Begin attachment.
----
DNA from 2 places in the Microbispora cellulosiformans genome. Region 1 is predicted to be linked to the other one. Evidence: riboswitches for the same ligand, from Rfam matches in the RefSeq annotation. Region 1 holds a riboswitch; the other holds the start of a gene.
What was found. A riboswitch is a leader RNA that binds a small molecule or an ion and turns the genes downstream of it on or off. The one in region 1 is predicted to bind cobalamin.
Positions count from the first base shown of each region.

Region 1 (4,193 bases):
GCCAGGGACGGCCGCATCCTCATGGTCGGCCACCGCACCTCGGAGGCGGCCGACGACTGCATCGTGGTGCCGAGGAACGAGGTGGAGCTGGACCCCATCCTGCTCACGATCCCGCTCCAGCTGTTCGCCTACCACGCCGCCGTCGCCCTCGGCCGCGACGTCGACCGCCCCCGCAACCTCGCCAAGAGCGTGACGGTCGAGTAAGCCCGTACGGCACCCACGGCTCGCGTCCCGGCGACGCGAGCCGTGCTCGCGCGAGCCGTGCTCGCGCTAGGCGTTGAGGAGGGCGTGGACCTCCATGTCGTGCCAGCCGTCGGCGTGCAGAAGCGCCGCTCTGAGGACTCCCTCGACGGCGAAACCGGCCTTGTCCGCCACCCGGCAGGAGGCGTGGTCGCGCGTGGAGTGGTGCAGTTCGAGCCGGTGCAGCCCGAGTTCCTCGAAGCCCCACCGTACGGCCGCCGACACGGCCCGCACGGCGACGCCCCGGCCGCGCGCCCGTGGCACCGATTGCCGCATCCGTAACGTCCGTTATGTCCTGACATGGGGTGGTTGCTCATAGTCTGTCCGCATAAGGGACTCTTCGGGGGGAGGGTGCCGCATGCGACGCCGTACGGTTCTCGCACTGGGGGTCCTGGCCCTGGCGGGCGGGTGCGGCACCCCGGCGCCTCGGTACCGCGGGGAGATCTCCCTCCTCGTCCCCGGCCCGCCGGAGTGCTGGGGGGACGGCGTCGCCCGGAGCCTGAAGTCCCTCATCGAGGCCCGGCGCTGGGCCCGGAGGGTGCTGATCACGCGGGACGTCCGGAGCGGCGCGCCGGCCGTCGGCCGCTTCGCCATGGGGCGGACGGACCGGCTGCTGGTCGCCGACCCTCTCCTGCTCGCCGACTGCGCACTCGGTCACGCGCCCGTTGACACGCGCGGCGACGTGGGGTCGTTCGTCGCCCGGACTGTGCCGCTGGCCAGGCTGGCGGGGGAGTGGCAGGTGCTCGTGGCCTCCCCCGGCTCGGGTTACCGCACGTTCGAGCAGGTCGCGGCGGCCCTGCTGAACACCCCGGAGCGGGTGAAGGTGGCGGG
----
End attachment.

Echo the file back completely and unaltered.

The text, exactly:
DNA from 2 places in the Microbispora cellulosiformans genome. Region 1 is predicted to be linked to the other one. Evidence: riboswitches for the same ligand, from Rfam matches in the RefSeq annotation. Region 1 holds a riboswitch; the other holds the start of a gene.
What was found. A riboswitch is a leader RNA that binds a small molecule or an ion and turns the genes downstream of it on or off. The one in region 1 is predicted to bind cobalamin.
Positions count from the first base shown of each region.

Region 1 (4,193 bases):
GCCAGGGACGGCCGCATCCTCATGGTCGGCCACCGCACCTCGGAGGCGGCCGACGACTGCATCGTGGTGCCGAGGAACGAGGTGGAGCTGGACCCCATCCTGCTCACGATCCCGCTCCAGCTGTTCGCCTACCACGCCGCCGTCGCCCTCGGCCGCGACGTCGACCGCCCCCGCAACCTCGCCAAGAGCGTGACGGTCGAGTAAGCCCGTACGGCACCCACGGCTCGCGTCCCGGCGACGCGAGCCGTGCTCGCGCGAGCCGTGCTCGCGCTAGGCGTTGAGGAGGGCGTGGACCTCCATGTCGTGCCAGCCGTCGGCGTGCAGAAGCGCCGCTCTGAGGACTCCCTCGACGGCGAAACCGGCCTTGTCCGCCACCCGGCAGGAGGCGTGGTCGCGCGTGGAGTGGTGCAGTTCGAGCCGGTGCAGCCCGAGTTCCTCGAAGCCCCACCGTACGGCCGCCGACACGGCCCGCACGGCGACGCCCCGGCCGCGCGCCCGTGGCACCGATTGCCGCATCCGTAACGTCCGTTATGTCCTGACATGGGGTGGTTGCTCATAGTCTGTCCGCATAAGGGACTCTTCGGGGGGAGGGTGCCGCATGCGACGCCGTACGGTTCTCGCACTGGGGGTCCTGGCCCTGGCGGGCGGGTGCGGCACCCCGGCGCCTCGGTACCGCGGGGAGATCTCCCTCCTCGTCCCCGGCCCGCCGGAGTGCTGGGGGGACGGCGTCGCCCGGAGCCTGAAGTCCCTCATCGAGGCCCGGCGCTGGGCCCGGAGGGTGCTGATCACGCGGGACGTCCGGAGCGGCGCGCCGGCCGTCGGCCGCTTCGCCATGGGGCGGACGGACCGGCTGCTGGTCGCCGACCCTCTCCTGCTCGCCGACTGCGCACTCGGTCACGCGCCCGTTGACACGCGCGGCGACGTGGGGTCGTTCGTCGCCCGGACTGTGCCGCTGGCCAGGCTGGCGGGGGAGTGGCAGGTGCTCGTGGCCTCCCCCGGCTCGGGTTACCGCACGTTCGAGCAGGTCGCGGCGGCCCTGCTGAACACCCCGGAGCGGGTGAAGGTGGCGGG